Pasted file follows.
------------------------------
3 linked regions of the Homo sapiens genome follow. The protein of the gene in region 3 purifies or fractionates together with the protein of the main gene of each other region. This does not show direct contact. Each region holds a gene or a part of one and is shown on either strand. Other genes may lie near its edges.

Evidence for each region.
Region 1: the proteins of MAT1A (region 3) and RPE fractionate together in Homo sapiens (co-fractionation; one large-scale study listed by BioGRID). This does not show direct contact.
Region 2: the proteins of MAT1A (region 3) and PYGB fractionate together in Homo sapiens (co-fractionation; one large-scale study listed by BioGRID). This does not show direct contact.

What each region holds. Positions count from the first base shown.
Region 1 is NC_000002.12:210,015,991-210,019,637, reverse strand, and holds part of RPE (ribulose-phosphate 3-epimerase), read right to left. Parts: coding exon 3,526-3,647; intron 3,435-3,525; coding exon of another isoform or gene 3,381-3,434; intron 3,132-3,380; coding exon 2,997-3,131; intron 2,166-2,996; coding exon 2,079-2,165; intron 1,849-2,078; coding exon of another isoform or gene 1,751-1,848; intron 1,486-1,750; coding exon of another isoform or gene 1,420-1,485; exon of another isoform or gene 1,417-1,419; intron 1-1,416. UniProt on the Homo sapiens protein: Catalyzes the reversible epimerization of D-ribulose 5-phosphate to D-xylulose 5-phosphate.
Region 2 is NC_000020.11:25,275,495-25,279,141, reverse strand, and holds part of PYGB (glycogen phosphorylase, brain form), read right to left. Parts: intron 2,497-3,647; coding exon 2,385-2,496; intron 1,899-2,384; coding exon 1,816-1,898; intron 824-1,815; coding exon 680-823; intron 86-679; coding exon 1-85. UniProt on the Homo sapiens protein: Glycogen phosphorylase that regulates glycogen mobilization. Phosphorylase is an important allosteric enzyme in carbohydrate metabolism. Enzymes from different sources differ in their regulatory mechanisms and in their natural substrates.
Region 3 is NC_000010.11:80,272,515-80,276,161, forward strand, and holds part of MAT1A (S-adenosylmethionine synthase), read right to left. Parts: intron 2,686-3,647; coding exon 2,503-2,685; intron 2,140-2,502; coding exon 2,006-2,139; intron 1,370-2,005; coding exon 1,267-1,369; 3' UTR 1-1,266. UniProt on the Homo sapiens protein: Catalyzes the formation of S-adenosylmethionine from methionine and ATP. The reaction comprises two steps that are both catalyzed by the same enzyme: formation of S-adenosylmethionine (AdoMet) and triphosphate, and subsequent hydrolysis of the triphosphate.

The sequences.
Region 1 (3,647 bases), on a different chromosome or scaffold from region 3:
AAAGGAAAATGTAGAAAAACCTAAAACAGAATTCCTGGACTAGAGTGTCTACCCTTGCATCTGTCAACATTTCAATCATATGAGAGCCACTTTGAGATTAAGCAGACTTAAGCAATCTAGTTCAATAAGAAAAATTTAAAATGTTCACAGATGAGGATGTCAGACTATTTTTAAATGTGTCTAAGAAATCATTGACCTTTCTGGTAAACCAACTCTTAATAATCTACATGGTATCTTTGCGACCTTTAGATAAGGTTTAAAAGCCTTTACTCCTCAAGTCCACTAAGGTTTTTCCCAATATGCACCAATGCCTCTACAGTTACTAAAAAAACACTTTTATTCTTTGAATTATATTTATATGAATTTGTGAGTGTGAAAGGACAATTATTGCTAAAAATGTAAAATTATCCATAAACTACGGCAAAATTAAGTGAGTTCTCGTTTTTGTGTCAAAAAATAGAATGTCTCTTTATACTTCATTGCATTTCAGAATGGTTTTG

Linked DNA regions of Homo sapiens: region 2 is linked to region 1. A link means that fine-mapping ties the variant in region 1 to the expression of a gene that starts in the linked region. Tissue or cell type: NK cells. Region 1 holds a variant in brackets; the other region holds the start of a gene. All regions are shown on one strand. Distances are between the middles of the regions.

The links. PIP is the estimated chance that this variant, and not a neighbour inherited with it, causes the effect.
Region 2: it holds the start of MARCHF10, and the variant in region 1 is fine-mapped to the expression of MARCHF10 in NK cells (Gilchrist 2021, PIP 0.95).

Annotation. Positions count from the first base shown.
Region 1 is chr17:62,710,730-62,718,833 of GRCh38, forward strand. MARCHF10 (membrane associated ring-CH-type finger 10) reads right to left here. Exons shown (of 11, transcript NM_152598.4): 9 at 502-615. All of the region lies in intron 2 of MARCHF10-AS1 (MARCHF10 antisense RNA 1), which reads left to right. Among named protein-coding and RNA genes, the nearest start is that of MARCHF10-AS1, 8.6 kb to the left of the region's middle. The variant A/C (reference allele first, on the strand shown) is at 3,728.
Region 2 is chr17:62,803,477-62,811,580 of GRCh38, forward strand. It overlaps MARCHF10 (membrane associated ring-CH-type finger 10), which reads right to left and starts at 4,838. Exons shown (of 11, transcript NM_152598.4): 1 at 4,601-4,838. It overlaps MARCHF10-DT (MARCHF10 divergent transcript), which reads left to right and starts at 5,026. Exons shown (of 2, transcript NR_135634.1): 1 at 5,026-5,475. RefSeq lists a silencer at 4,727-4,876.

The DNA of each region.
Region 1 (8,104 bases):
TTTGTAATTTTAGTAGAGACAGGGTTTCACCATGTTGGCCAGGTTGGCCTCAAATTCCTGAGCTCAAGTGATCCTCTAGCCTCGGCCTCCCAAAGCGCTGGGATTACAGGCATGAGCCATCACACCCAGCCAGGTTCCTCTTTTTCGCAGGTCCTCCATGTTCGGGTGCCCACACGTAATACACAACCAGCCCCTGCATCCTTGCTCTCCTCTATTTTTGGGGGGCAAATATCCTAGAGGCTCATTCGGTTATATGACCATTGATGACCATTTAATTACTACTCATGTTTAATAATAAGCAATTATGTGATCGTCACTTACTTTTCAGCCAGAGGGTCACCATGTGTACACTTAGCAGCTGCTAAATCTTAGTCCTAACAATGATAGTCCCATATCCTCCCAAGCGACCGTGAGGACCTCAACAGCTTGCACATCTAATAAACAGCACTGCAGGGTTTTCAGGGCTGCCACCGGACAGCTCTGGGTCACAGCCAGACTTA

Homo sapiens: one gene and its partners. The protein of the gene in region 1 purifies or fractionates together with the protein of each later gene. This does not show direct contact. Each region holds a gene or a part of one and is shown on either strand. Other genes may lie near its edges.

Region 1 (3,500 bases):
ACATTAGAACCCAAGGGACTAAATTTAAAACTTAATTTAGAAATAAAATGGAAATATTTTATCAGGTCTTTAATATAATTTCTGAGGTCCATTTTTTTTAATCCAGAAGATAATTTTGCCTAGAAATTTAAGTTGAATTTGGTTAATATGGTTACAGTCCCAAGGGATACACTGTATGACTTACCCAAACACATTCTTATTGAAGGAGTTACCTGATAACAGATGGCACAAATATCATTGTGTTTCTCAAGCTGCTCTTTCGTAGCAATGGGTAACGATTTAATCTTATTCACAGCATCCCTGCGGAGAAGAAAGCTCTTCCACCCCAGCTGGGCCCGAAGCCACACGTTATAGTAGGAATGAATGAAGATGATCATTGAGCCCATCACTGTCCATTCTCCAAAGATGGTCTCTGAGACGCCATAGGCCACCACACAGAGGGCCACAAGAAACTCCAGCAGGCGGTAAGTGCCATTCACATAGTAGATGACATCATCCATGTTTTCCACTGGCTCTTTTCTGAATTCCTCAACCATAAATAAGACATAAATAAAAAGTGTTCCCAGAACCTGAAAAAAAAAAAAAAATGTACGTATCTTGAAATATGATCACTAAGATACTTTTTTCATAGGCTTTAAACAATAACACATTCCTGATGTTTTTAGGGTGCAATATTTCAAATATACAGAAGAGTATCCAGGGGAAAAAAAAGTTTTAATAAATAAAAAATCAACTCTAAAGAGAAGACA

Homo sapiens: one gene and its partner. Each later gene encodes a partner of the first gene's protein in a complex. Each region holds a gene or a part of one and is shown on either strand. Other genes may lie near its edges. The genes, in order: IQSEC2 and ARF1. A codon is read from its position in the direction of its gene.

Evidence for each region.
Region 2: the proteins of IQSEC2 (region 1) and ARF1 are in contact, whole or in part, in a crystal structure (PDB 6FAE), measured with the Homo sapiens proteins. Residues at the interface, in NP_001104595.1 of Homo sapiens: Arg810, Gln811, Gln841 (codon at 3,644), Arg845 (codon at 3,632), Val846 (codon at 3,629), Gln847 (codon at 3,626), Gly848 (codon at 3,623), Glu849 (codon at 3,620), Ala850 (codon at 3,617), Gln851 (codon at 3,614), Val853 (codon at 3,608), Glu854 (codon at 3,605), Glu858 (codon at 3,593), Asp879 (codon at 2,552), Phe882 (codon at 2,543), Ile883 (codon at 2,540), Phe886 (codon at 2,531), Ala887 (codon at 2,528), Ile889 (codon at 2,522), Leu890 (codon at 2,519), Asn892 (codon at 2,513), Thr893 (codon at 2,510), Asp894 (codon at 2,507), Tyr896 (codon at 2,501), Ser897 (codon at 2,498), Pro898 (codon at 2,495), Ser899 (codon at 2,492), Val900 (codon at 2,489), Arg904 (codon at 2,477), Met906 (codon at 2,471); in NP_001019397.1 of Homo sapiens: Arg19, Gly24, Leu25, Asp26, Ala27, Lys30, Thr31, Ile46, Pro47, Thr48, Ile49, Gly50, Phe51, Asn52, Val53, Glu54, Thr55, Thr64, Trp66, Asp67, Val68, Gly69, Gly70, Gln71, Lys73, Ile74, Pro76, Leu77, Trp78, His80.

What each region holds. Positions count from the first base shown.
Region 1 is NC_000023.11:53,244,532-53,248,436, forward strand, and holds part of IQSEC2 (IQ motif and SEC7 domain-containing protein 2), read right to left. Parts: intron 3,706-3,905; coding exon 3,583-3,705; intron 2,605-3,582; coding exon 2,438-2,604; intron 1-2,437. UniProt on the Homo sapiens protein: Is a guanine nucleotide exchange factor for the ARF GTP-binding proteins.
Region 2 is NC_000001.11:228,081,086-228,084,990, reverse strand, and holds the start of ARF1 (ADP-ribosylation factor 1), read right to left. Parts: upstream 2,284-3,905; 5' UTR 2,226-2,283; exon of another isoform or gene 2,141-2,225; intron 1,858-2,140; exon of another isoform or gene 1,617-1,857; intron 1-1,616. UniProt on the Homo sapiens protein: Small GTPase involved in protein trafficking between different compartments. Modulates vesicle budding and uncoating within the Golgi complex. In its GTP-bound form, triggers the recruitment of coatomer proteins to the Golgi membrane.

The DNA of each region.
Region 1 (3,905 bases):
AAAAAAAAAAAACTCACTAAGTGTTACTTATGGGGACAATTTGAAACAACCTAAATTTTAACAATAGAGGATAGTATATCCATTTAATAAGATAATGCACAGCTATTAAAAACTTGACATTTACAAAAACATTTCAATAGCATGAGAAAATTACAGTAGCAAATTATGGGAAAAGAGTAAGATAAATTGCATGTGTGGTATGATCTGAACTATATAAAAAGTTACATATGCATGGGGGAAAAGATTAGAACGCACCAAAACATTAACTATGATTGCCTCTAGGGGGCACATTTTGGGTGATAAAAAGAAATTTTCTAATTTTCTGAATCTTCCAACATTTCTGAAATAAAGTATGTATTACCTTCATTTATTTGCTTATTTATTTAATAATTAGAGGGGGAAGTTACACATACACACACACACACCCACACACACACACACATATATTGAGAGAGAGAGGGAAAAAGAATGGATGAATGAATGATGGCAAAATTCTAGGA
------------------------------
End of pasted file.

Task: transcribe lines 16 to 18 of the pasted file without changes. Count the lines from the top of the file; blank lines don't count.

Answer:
Region 1 is chr17:62,710,730-62,718,833 of GRCh38, forward strand. MARCHF10 (membrane associated ring-CH-type finger 10) reads right to left here. Exons shown (of 11, transcript NM_152598.4): 9 at 502-615. All of the region lies in intron 2 of MARCHF10-AS1 (MARCHF10 antisense RNA 1), which reads left to right. Among named protein-coding and RNA genes, the nearest start is that of MARCHF10-AS1, 8.6 kb to the left of the region's middle. The variant A/C (reference allele first, on the strand shown) is at 3,728.
Region 2 is chr17:62,803,477-62,811,580 of GRCh38, forward strand. It overlaps MARCHF10 (membrane associated ring-CH-type finger 10), which reads right to left and starts at 4,838. Exons shown (of 11, transcript NM_152598.4): 1 at 4,601-4,838. It overlaps MARCHF10-DT (MARCHF10 divergent transcript), which reads left to right and starts at 5,026. Exons shown (of 2, transcript NR_135634.1): 1 at 5,026-5,475. RefSeq lists a silencer at 4,727-4,876.

The DNA of each region.